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Flat Income Tax and Total Elimination of Food Sales Tax: Approved in Kansas

Flat Income Tax

Kansas Senate implement a flat income tax for all taxpayers. (Photo: Kansas Reflector)

The Kansas Senate voted Thursday to implement a flat income tax for all taxpayers and to eliminate all state and local sales taxes on food the following year.

The 4.75% flat income tax was approved by a vote of 22-17, and a vote of 22-16 repealed the food sales tax.

Since the start of the legislative session, Kansas Senate President Ty Masterson, an Andover Republican, has prioritized the flat income tax proposal. He had initially proposed raising the sales tax on unhealthy foods to compensate for lost revenue from the flat tax.

However, senators voted on the Senate floor to amend his bill to eliminate the sales tax on all food.

Before the debate, Masterson stated that if the amendment passed, it would not jeopardize the state’s ability to transition to a flat tax but would alter the final policy.

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Last year, Democratic Gov. Laura Kelly campaigned to repeal the food sales tax immediately. In a press conference on Thursday, she criticized Masterson’s original plan to raise taxes on unhealthy foods. She claimed that the flat tax mirrored tax decisions made by former Republican Gov. Sam Brownback, whom she has repeatedly chastised.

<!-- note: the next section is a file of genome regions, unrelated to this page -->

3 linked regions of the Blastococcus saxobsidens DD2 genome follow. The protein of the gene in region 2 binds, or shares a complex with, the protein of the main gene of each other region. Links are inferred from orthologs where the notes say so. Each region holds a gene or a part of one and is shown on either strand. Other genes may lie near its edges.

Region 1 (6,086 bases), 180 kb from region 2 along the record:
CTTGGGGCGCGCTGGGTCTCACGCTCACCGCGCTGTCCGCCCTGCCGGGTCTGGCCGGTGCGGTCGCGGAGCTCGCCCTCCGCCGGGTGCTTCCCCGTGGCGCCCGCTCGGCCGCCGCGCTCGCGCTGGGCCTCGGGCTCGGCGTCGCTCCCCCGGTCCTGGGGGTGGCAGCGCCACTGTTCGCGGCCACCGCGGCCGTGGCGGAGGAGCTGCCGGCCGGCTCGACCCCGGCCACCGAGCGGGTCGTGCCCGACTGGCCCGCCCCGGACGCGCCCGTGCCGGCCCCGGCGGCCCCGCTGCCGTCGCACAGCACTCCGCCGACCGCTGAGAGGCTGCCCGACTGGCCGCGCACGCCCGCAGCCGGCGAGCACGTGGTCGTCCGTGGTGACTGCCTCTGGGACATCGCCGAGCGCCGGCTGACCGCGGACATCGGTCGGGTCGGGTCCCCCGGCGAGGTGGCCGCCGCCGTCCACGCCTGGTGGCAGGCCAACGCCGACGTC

The two major tax packages were announced alongside a slew of other tax policies, including tax breaks for crisis pregnancy centers and private school scholarships and the elimination of the income tax on retirement benefits.

The flat income tax proposal would levy all Kansans a 4.75% income tax. All income under $5,225 for individuals and $10,450 for married couples would be exempt from taxation. The Kansas Department of Revenue estimates that the flat income tax bill will reduce state revenues by around $570 million per year once fully implemented.

The bill’s supporters have argued that it will simplify Kansas’ tax code while providing tax relief to all Kansans. They argue that the move will help the state’s economy grow in the long run.

However, the flat income tax bill would benefit high-income Kansans far more than low-income Kansans.

According to the Kansas Department of Revenue, the lowest income earners in Kansas would save about $42 per year in taxes, while the highest income earners would save more than $5,000. According to the department, the average Kansas taxpayer would save $338 per year.

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